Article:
KCI compressor of Tulsa, a division of Universal Compression is a large fabricator of oilfield equipment, primarily gas compression systems. The Tulsa facility services locations throughout Oklahoma, Texas, Louisiana and the related offshore operations. The parent company has seven operations in the U.S. plus more in Canada, Latin America and the Asian Pacific.
The Tulsa facility is a thirty foot eave, 100,000 square foot steel building of relatively low slope with 292 fiberglass skylights. Attached is an additional 15,000 square foot office area of conventional construction with a BUR gravel ballasted roof.
Laster-Castor Corporation of Tulsa supplies KCI with a number of products used in their equipment manufacturing, industrial paints,powder coatings, blasting mediums etc.
A sales manager for the company that supplies KCI with a multitude of their products noticed the floor was frequently puddled with water. He asked about this and was told, “Roof leaks. No one can fix it. Been that way for twenty years.” The sales managers suggested they have a local rubber roof coating specialist do a roof survey and offer a solution. The specialist is well experienced in this type of problem and was confident of his ability to solve the problem.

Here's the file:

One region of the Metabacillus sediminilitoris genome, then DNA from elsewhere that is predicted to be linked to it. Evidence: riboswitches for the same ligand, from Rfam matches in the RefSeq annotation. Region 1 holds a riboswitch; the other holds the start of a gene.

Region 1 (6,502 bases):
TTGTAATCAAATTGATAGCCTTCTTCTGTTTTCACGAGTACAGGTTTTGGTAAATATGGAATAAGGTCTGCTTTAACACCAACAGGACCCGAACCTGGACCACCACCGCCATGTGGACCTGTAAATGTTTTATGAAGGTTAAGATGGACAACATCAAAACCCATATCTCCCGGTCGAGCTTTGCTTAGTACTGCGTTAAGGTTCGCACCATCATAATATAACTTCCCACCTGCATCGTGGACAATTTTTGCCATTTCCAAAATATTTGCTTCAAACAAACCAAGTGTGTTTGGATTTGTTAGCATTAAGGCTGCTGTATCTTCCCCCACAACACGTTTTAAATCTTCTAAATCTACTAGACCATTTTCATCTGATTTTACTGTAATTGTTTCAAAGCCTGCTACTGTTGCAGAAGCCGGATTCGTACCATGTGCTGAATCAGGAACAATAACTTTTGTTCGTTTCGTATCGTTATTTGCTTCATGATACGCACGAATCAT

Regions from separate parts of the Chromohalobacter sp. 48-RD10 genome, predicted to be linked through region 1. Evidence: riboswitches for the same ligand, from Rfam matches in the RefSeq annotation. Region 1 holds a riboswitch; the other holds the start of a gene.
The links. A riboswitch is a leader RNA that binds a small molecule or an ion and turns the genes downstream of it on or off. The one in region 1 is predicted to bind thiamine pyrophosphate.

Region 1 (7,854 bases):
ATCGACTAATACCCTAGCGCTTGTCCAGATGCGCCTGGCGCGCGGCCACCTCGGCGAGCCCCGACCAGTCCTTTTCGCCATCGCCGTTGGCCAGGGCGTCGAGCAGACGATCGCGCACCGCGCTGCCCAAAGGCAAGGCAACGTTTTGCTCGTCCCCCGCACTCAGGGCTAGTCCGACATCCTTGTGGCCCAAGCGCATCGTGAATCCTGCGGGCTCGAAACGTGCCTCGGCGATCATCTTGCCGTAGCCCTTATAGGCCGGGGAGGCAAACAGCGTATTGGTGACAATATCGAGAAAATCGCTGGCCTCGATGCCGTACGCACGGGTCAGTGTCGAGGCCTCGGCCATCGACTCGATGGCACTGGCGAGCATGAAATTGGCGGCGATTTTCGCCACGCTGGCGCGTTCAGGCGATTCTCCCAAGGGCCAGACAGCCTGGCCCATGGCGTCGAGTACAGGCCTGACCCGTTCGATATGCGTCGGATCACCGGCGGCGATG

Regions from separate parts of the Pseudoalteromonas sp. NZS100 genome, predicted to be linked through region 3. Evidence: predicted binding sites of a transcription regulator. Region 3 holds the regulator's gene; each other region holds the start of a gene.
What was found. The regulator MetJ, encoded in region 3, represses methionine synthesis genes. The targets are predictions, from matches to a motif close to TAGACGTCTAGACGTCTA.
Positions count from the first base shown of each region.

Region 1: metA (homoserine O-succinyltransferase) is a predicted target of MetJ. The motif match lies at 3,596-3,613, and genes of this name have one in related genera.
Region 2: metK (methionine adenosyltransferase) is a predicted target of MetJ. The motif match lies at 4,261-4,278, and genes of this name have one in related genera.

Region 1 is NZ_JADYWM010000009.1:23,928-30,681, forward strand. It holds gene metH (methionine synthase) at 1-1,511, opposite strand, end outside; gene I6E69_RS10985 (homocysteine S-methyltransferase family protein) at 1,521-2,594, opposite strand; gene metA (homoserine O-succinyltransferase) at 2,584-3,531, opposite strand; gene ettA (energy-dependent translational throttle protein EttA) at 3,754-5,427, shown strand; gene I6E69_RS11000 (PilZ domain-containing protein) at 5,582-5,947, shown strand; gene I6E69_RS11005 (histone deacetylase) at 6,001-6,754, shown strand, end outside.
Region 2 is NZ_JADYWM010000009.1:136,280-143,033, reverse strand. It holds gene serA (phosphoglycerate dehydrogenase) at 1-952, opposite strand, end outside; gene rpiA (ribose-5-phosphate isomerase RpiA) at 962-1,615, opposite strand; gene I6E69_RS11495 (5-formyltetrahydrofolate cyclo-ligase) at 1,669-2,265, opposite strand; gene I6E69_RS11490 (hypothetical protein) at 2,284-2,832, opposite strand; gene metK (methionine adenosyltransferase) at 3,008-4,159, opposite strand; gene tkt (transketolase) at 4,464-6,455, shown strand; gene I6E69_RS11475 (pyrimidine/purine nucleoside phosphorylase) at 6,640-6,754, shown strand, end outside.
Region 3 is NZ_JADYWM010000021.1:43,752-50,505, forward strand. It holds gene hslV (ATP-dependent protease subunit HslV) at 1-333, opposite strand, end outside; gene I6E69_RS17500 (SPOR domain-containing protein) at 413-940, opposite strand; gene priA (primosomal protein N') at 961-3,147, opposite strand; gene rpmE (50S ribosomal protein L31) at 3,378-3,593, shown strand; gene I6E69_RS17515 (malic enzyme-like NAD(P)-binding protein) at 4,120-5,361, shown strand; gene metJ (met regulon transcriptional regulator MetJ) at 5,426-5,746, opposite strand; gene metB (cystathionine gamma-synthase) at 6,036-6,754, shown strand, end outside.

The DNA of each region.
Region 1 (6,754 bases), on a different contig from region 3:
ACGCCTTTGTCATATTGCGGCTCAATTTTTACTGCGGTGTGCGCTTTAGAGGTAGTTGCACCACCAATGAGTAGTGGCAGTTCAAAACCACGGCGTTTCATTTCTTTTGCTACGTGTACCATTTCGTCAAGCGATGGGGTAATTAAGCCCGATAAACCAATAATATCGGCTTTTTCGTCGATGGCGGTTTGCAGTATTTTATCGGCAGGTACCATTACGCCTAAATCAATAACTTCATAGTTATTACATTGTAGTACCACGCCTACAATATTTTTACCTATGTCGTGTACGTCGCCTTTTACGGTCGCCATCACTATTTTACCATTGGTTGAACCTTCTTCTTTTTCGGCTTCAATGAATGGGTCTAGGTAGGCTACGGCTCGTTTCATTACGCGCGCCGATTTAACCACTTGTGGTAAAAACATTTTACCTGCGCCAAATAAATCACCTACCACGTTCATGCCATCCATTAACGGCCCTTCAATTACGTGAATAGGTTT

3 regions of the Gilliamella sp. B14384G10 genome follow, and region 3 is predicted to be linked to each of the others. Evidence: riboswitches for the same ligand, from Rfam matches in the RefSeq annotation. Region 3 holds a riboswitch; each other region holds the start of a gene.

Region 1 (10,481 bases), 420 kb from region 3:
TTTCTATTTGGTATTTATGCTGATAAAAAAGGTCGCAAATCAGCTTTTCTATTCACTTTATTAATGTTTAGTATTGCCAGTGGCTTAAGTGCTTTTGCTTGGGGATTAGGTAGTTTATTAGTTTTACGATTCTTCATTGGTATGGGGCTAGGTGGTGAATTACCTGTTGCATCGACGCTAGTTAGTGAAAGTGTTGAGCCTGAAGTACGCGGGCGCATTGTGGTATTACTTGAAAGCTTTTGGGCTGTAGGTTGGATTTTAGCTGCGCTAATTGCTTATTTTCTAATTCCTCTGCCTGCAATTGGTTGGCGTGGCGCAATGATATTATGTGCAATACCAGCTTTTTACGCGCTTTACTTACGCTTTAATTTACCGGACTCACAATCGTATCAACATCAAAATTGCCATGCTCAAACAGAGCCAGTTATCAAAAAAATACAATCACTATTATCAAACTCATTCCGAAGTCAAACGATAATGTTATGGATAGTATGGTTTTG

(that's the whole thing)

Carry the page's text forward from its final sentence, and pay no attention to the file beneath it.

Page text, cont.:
All metal surfaces and skylights were thoroughly power washed and mechanically cleaned as necessary. All seams, fasteners, penetrations and skylight terminations were addressed with Inland’s RC-2250 and Inland’s RPM mesh as needed. At this point the integrity of the roof was secure.
An area where the roof joined a vertical surface was a source of unending problems. An internal gutter and drain system was inadequate to evacuate the accumulated water frequently encountered by the torrential rains of Oklahoma. A huge cricket the entire length of the building was fabricated and encased in polyurethane foam.
The flat BUR over the office was addressed next. All mechanicals were raised four inches on plywood pads and the entire roof area covered with polyurethane foam.
An area where the office joined the steel building housing the plant had suffered some age and weather-related deterioration of the painted surface. As a test and sales tool, the roofing specialist coated the wall surface up four feet from the roof surface. He anticipates additional work as a result of the success of this project.
The success of any job is reflected in the satisfaction of the end user. Several factors were immediately noticed. No leaks. The skylights were once again bright, and the interior gutter system was fully functional. Additionally, the white RC-2000 greatly reduced the building temperature making working conditions much more pleasant.